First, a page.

Faith-based ethic in business: The Cadbury and Tata way

Faith-based ethic in business: The Cadbury and Tata way

By Antonia Filmer | 30 April, 2016
Lord Karan Bilimoria (centre) hosts Dr David Lansdman, Sir Dominic Cadbury and HE Navtej Sarna at Parliament

Many Zoroastrians gathered in Parliament this week to listen to Dr David Landsman OBE, Head of TataUK and Sir Dominic Cadbury Former Chairman of Cadbury Schweppes discuss “Faith-based Ethic in Business: The Cadbury and Tata Way.” Distinguished representatives from Hindu, Sikh, Jain, Buddist, Christian, Jewish and Muslim faiths as well as academics, MP’s, members of the House of Lords and journalists were in attendance. Lord Bilimoria’s introduction praised The Everlasting Flame exhibition (Zoroastrianism in History and Imagination) at the National Museum in Delhi but he was concerned that the Persian language GCSE exam in the UK is under threat of being discontinued from 2018.

Dr Landsman explained the unique structure of Tata,100 independent companies, 30 of which are listed with available shares, all have governance according to Tata and Son principles that safeguard the Tata brand, accordingly Tata have a position called Brand Custodian and Chief Ethics Officer. All 6000 colleagues sign a clause in their contract declaring their conviction to equality and non-discrimination on any grounds. Dr Landsman referred to The Silk Roads by Peter Frankopan, a study of the coming together of the spiritual and temporal worlds in international politics, commerce and culture, how Central Asia and India are shaping the modern world, how Mumbai is the Parsi capital of the Business world. Parsis run their businesses according to the Zoroastrain tenets of good thought, good word and good deed, the thoughts are of the founder, the words are the articulation thereof and the deeds are the execution, all must be matching in their goodness. Dr Landsman reminded that in 2014 Cyrus Mistry re-articulated the old foundation tenets of integrity and creating trust, self-effacement, moderation and keeping your promises; percolating the theory of religious doctrine but spared of sectarianism. There is a nationalistic element to Tata’s ethics which is all about creating a business that makes India strong and free, all reflected in Tata’s choice of industries: steel, nuclear and defence. Dr Landsman said swadeshi is important for people’s understanding of Tata’s cultural origins.

Parsis run their businesses according to the Zoroastrain tenets of good thought, good word and good deed, the thoughts are of the founder, the words are the articulation thereof and the deeds are the execution, all must be matching in their goodness.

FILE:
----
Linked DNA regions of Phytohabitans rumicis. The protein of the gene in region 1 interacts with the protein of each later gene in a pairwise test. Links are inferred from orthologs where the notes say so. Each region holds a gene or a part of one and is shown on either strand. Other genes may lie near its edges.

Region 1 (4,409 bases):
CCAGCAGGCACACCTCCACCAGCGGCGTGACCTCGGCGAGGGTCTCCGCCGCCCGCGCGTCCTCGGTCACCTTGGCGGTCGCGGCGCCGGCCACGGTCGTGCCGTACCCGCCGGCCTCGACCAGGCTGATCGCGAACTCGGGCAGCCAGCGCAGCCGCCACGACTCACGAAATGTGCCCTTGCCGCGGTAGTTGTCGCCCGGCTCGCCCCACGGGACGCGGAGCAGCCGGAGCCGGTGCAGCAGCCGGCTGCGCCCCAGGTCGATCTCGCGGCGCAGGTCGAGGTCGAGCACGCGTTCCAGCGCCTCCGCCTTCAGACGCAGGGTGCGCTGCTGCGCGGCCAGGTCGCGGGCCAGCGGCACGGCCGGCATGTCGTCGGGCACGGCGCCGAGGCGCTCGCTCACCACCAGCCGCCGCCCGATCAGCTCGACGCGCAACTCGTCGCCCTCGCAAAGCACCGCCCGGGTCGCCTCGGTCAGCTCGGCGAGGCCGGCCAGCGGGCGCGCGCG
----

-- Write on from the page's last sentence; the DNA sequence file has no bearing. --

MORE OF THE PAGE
Sir Dominic drew parallels between Zoroastrian and his family’s Quaker values. Cadbury has been well known in India since 1920’s (something that Kraft found attractive during the by-out in 2010), to the extent that South Indian plantation workers called the cocoa trees “Cadbury trees”. George Fox who founded the movement called The Society of Friends in the mid C17th rejected the hierarchy of the Church in favour of individuals having a personal relationship with God, he was jailed 60+ times for this unpopular belief.  Quakers believe in social justice and reform, lifting the poor and needy, they attracted the emerging middle class of the time, the industrious, self-disciplined and entrepreneurial. Many historic Quaker businesses still thrive: Wedgwood china, Clarke’s shoes, Reckitt & Colman pharmaceuticals, Bryant & May matches, Huntley and Palmers biscuits, Cash’s nametapes, both Lloyds and Barclays banks were funded by Quakers. Sir Dominic said Quaker capitalism and philanthropy protected the good name of their society, he named Quaker principles of business being: straight dealing, fair play, honesty, accuracy and truth, not that dissimilar to Zoroastrian tenets.

Both Cadbury and Tata are devoted to philanthropic ideals, Tata ask 6000 people for 1million hours of volunteering and Cadburys have donated much of their wealth to education, health and the provision of green spaces in Birmingham.

HC Navtej Sarna congratulated the Parsi community for their role in India's freedom struggle and in post-independence nation building. His Excellency reminded everyone how 1000 years ago Parsi’s had fled Iraq to India in order to express their faith freely; now India has 50% of the world’s Parsi population and this community have richly paid India back. He praised the powerful contributions of Parsi business, defence, scientists and artists, in particular Zubin Mehta, the Music Director for Life of the Israel Philharmonic Orchestra. He admitted he had a soft spot for Tata, as many years ago Tata had been one of his first employers; he had observed first-hand what made Zoroastrians so important in industry, noting how impressive was their commitment to ethics and philanthropy.

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